Thursday, December 10, 1914
J. H. Smith shot and seriously wounded a man named Joe Beef at Thornwood Saturday night. Beef was in Smith’s pool room and was drunk and disorderly. Smith tried to get him out and he attacked Smith. Smith took refuge behind a counter, but Beef came after him with a heavy iron cigar cutter. Smith drew his gun and shot once to stop him; but he came on and was shot in the body. This did not stop him, and he was shot again, this time through the chest, the bullet passing near the heart and coming out at his back. Still he came on, and third ball hit him near the eye, ranging down and missing the brain. On Sunday morning Beef was taken to the Hinton Hospital, and was able to sit up in the train and smoke a cigarette. He has been employed in the woods. On Monday Smith was tried before Mayor Kramer, and was not held for the grand jury, a clear case of self-defense being established.
L. Scherer, claim agent of the C&O, who was shot and seriously injured by a tramp, at Covington, last Thursday morning, will recover is the last report from the Clifton Forge Hospital. He was shot in the abdomen and was hurried to the hospital, an operation was made without loss of time and to this he probably owes his life. A suspect has been arrested and the officers feel confident they have the right man. Mr. Scherer was standing on the railway track three miles from Covington and a man shot at him from a passing freight train. For a number of weeks robberies have been committed on railroad property in and about Covington and Mr. Scherer was to trace down the robbers.
The month of November in this section was warmer than usual, having an average temperature of 41 on a normal of 39.6. Highest on the 3rd, 71 degrees, lowest 8 on the 24th. It was the driest November of which any record has been made, the rainfall amounting to .73 of an inch. Normal for the month is 2.86. The wettest November was 1900, 5.83 inches. Clear days 12, partly cloudy 7, cloudy 11. It was the prettiest November we have ever had and had it not been for the uneasiness about the water supply would have been the most enjoyable. The great amount of fall pasture which held into December caused one farmer philosopher to observe that our winters always fitted in according to our hay crop. Stock raisers have been greatly favored in the saving of feed.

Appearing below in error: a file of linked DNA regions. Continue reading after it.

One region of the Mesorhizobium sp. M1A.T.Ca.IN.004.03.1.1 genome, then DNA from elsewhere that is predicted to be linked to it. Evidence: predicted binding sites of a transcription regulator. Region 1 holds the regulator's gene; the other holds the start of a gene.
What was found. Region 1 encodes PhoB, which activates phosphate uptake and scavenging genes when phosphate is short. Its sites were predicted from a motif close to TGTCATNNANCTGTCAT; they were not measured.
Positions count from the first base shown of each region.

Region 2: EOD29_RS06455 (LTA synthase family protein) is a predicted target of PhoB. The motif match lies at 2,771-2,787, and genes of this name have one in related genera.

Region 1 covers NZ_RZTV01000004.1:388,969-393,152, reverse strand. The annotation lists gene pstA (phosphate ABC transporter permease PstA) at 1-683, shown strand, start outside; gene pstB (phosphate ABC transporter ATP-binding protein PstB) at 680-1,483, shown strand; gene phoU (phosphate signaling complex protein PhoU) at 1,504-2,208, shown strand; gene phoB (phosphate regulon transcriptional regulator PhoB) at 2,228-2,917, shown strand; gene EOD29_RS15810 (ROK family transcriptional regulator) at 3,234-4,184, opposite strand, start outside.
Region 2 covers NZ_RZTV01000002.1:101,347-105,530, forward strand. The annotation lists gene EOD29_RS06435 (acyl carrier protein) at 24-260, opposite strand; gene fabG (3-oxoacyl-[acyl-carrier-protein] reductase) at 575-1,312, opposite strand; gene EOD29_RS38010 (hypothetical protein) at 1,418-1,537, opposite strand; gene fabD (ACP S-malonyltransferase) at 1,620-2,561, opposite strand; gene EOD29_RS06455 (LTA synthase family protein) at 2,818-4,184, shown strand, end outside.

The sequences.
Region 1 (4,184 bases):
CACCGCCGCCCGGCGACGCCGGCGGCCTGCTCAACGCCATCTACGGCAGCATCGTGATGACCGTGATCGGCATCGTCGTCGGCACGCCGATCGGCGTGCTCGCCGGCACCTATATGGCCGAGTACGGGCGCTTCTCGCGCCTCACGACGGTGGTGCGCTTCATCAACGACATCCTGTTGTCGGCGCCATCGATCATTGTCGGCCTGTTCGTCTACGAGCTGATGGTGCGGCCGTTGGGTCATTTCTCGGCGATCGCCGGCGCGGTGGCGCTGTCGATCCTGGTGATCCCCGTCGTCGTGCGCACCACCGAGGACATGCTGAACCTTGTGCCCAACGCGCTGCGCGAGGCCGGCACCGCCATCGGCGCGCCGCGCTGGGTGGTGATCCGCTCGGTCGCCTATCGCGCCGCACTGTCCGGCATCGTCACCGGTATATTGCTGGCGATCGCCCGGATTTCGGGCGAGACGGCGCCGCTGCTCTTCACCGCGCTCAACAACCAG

Calvin Grose and Milton Grose, of Nicholas county, were convicted of robbing the post office at Deepwell, Nicholas county and each sent to the pen for four and a half years at the recent session of the Federal court at Charleston. Both are under indictment for robbing the Mill Point office and other offices. They are addicted to the use of drugs and have been criminals for eighteen years and have served terms before. Milton Grose went under the name of Luther Wily.
At the Circuit Court last week Judge Dice ordered Sheriff Cochran to destroy over a hundred pints of liquor which the sheriff has held since the place of Tony Sagtone was raided last summer shortly after State prohibition went into effect. Tony is now serving a six months sentence and a $300 fine for violating the Yost law.